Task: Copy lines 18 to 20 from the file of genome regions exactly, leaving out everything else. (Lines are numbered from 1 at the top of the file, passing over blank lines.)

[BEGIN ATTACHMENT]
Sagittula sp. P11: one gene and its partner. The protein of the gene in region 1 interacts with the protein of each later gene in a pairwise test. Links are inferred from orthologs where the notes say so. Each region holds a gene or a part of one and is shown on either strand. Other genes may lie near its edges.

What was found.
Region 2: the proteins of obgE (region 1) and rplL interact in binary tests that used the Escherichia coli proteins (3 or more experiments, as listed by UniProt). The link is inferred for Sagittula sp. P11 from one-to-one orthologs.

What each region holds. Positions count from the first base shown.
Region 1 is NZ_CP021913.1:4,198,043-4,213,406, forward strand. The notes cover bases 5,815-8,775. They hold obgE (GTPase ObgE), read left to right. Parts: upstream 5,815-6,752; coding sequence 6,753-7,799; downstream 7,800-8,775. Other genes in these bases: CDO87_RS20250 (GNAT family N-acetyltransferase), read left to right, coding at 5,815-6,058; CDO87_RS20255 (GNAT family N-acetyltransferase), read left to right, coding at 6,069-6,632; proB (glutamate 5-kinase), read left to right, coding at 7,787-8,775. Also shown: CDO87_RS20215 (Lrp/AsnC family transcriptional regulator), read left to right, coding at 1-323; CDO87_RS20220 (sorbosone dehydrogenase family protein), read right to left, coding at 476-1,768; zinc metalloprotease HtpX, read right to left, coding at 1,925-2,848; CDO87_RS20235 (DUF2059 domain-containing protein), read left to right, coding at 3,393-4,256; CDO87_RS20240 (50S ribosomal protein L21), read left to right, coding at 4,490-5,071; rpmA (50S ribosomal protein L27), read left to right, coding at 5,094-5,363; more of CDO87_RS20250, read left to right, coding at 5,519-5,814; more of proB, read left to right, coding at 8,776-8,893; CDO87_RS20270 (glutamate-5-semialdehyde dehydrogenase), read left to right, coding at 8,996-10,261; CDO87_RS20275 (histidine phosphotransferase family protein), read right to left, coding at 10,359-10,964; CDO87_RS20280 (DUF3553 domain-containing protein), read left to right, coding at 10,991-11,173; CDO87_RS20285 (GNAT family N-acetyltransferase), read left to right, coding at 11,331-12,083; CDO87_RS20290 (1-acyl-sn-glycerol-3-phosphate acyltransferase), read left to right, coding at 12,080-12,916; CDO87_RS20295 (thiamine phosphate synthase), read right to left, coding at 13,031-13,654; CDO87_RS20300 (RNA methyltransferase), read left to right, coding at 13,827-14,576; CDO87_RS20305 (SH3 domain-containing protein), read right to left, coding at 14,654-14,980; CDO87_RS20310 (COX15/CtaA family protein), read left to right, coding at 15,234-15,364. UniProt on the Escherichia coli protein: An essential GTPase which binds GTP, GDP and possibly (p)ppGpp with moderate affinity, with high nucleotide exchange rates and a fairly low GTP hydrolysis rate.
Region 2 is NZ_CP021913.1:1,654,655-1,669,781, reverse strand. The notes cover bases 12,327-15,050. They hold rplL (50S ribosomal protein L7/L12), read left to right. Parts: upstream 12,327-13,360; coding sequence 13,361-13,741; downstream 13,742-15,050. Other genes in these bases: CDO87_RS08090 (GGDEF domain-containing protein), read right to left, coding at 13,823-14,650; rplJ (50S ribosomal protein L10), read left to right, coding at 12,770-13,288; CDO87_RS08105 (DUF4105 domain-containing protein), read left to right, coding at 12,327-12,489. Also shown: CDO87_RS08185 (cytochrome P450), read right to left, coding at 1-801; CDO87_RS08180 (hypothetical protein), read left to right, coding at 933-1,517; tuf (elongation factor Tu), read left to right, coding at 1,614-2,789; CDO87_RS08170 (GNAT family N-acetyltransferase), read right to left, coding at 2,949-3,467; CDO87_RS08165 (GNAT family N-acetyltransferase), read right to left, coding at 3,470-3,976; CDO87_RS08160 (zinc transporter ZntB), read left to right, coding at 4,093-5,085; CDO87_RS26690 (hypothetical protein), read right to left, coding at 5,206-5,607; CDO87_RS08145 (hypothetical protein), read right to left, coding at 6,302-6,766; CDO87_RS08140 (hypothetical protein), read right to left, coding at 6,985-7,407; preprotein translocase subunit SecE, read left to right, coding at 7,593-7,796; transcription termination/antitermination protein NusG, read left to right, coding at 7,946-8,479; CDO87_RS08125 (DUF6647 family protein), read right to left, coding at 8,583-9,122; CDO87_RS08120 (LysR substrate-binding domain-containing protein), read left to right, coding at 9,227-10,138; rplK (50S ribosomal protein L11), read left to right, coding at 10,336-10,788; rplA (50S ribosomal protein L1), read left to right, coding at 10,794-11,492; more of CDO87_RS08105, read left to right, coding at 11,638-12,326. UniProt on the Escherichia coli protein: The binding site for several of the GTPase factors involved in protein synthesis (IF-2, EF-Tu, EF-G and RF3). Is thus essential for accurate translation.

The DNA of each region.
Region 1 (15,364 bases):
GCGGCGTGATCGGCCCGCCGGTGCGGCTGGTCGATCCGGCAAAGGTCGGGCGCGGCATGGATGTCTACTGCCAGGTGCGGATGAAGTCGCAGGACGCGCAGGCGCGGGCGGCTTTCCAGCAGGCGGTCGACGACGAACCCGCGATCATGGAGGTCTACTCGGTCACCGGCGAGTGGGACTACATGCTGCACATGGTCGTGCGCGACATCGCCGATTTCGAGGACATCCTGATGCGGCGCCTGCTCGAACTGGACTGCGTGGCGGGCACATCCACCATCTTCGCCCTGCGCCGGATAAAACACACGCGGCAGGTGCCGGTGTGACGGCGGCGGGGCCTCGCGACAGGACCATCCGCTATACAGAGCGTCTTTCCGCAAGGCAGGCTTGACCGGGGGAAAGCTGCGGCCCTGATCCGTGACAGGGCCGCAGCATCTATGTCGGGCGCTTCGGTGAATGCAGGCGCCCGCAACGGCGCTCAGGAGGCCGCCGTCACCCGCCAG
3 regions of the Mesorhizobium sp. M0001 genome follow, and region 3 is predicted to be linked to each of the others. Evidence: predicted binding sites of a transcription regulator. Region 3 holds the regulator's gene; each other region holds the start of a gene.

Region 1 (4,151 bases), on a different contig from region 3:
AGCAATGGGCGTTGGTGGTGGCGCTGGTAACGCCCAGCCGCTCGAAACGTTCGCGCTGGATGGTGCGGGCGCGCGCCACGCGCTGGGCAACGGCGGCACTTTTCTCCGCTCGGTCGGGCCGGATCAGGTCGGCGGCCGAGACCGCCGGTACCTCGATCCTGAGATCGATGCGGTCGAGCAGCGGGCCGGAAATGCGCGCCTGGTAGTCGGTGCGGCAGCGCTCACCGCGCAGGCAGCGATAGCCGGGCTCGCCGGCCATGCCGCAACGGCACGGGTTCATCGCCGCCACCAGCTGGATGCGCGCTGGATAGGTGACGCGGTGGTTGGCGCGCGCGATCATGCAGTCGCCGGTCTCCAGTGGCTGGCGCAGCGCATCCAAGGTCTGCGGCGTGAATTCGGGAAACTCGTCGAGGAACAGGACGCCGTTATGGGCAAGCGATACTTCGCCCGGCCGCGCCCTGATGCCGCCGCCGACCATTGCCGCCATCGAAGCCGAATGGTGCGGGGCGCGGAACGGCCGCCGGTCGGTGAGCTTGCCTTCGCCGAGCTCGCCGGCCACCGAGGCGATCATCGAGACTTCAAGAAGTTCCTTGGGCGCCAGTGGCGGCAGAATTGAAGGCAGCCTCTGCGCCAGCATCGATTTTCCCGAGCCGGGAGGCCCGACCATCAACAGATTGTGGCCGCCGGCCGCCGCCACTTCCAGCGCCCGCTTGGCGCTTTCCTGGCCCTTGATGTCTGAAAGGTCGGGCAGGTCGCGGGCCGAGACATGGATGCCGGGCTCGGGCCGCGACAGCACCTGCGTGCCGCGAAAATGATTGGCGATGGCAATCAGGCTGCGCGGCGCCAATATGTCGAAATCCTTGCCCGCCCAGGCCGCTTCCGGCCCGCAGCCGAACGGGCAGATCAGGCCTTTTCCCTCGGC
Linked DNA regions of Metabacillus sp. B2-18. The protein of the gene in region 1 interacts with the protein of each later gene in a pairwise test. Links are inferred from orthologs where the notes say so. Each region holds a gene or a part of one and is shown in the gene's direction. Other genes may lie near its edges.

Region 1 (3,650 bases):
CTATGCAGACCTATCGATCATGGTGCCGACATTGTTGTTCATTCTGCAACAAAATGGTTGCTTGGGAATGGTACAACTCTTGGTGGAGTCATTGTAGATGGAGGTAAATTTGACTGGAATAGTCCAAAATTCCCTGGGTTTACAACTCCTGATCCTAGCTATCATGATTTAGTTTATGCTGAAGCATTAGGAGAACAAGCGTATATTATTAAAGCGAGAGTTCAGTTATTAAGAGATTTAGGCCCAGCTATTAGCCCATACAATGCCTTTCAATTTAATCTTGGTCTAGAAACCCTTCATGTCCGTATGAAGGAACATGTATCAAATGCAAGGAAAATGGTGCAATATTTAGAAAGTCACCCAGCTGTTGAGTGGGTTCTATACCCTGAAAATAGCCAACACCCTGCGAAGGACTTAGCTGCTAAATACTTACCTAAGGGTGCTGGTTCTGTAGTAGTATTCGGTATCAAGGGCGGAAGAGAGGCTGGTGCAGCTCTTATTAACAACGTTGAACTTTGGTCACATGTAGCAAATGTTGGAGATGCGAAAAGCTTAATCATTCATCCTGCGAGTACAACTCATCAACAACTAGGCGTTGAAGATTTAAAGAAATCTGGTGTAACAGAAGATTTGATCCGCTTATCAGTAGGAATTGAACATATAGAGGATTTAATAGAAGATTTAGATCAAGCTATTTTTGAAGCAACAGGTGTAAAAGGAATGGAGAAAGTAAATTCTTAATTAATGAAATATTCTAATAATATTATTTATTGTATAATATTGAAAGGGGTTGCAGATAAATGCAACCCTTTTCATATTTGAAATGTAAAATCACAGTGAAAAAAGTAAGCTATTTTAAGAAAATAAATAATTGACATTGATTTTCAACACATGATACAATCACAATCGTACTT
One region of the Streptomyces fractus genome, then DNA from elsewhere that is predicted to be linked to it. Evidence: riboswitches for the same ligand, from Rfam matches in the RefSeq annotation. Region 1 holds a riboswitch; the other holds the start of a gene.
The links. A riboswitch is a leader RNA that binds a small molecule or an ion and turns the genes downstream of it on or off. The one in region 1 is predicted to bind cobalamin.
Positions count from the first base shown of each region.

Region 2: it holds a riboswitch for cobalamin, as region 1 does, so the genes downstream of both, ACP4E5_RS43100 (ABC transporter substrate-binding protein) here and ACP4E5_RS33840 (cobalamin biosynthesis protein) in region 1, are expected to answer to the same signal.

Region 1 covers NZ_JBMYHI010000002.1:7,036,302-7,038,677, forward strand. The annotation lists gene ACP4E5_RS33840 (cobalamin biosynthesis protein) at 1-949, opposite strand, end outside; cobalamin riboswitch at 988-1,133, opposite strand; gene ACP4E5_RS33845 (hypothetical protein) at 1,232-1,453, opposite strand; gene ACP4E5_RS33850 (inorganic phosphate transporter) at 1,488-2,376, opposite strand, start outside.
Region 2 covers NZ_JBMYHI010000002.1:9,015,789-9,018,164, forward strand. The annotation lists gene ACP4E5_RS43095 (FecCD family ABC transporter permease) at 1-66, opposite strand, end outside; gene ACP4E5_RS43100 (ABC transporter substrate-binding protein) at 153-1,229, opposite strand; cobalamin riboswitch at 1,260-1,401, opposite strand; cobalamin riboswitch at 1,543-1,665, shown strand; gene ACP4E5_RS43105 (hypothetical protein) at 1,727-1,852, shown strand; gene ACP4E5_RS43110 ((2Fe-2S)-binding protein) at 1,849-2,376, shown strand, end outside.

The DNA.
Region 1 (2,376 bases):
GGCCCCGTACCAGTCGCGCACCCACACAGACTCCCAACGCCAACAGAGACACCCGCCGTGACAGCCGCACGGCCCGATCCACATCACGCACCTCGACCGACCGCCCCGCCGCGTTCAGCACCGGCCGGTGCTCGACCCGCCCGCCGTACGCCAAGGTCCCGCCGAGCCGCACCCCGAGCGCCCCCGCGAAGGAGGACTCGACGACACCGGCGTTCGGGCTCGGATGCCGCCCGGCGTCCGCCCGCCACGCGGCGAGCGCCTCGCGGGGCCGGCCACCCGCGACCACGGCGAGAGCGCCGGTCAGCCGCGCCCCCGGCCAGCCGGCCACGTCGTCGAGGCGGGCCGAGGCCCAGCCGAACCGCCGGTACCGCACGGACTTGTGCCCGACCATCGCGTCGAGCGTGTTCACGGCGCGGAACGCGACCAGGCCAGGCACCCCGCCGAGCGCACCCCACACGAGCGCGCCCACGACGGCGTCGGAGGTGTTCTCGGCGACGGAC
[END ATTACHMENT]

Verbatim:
Positions count from the first base shown of each region.

Region 2: it holds a riboswitch for cobalamin, as region 1 does, so the genes downstream of both, ACP4E5_RS43100 (ABC transporter substrate-binding protein) here and ACP4E5_RS33840 (cobalamin biosynthesis protein) in region 1, are expected to answer to the same signal.

Region 1 covers NZ_JBMYHI010000002.1:7,036,302-7,038,677, forward strand. The annotation lists gene ACP4E5_RS33840 (cobalamin biosynthesis protein) at 1-949, opposite strand, end outside; cobalamin riboswitch at 988-1,133, opposite strand; gene ACP4E5_RS33845 (hypothetical protein) at 1,232-1,453, opposite strand; gene ACP4E5_RS33850 (inorganic phosphate transporter) at 1,488-2,376, opposite strand, start outside.